And that 2018 third-rounder they got in the 2-to-3 trade with Chicago? It only resulted in a pick of Fred Warner, one of the best young linebackers in the league. The 49ers also sent their second-round pick that year for Jimmy Garoppolo. Love him or hate him, that was tremendous value and a big feather in Lynch’s cap.
The rest of the 2018 class was similar to the first one: some hits, some misses. Warner is a star and tone setter on defense. First-rounder Mike McGlinchey is a rock at tackle. Fourth-rounder Tarvarius Moore had a big pick in the Super Bowl and could be in line for an expanded role. Seventh-rounder Richie James doesn’t get many chances but makes the most of them.
Dante Pettis could be a whiff from Round 2. Fourth-rounder Kentavius Street has done almost nothing to date. The remainder of the class has made a limited impact.
Lynch’s finest hour: the 2019 NFL draft
But the 2019 class was Lynch’s magnus opus. Starting with Nick Bosa at No. 2 overall, the class was a huge hit after one season. Bosa was Defensive Rookie of the Year. Second-rounder Deebo Samuel has been a multi-tool weapon — perfect for Shanahan’s offense.
The 49ers might not even make the Super Bowl without fifth-rounder Dre Greenlaw’s miracle tackle in Week 17 last year. Sixth-rounder Justin Skule was a terrific eight-game fill-in starter when McGlinchey got hurt. And even fourth-round punter Mitch Wishnowsky performed well.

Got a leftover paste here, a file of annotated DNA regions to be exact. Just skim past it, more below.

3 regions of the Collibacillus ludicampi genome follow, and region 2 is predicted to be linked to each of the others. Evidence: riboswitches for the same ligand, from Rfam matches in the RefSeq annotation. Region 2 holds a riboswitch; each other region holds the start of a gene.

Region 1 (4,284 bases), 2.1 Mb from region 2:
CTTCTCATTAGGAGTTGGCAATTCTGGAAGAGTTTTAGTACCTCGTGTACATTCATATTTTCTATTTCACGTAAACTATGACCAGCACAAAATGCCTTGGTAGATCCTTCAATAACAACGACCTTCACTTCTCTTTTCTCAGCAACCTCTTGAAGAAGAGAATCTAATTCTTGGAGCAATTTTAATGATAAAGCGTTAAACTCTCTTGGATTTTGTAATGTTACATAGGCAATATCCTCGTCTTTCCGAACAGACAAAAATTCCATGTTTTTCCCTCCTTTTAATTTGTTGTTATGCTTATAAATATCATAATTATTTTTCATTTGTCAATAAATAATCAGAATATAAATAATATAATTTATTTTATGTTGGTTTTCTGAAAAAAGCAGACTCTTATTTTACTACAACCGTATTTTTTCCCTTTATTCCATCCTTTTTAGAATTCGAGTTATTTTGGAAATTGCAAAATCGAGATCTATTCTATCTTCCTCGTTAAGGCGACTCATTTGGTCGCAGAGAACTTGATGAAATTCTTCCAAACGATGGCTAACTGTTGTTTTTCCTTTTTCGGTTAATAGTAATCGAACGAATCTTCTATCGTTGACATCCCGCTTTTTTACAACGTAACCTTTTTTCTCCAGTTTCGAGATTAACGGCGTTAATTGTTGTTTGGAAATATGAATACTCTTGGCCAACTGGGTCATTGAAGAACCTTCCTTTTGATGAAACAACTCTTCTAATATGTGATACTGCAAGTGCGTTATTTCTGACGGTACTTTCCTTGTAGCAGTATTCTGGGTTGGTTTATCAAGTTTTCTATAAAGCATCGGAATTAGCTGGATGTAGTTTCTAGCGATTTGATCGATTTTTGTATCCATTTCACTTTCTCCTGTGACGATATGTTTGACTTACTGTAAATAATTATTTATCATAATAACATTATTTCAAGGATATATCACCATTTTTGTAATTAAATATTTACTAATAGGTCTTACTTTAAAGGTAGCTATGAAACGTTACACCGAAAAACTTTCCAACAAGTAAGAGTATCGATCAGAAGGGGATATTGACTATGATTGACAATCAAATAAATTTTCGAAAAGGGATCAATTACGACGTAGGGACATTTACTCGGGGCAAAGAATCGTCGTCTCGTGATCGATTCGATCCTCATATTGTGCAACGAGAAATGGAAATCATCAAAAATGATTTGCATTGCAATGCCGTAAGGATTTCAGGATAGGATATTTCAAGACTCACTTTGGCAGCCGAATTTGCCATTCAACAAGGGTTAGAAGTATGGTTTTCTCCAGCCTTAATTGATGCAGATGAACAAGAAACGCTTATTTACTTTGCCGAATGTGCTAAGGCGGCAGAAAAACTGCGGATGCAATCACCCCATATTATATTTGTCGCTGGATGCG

If Jalen Hurd, the 2019 second-rounder who missed his rookie season with injury, can help replace a banged-up Samuel, this banner group will shine even more.
And lest we forget the undrafted free agents the team has signed since 2017. Matt Breida, Kendrick Bourne, Nick Mullens and Ross Dwelley all have proven to be roster-worthy upgrades. They traded the expendable Breida for a fifth-rounder this offseason but have rebuffed offers for Mullens, who might be in their plans again sometime down the road.
That’s some smart maneuvering. Not bad for a former announcer whose hiring was met with some skepticism, eh? There are several seasoned personnel men serving as GMs who haven’t displayed close to this kind of three-year improvement.
We’ll see how the 2020 class ultimately pans out, but they were once again aggressive in using their limited till of picks to trade up in front of the Green Bay Packers — the team they trashed in the NFC title game — and others to take WR Brandon Aiyuk.
With Aiyuk, first-round defensive tackle Javon Kinlaw (replacing DeForest Buckner) and veteran Trent Williams (acquired with draft assets to replace retired Joe Staley) in the fold, Lynch and the 49ers appeared to make a pretty nifty chicken salad out of what they started with before draft weekend.
Most general managers these days get about three years to prove themselves. And in that time, Lynch has helped turn one of the least-talented rosters into one of the most. They’ve navigated the QB carousel, from Colin Kaepernick’s final days with team to landing Garoppolo, quite deftly. They’ve dealt with injuries by building depth almost everywhere.
Lynch might not yet be regarded in league circles as one of the finest personnel men currently operating. But how can you argue too much against it with his body of work so far?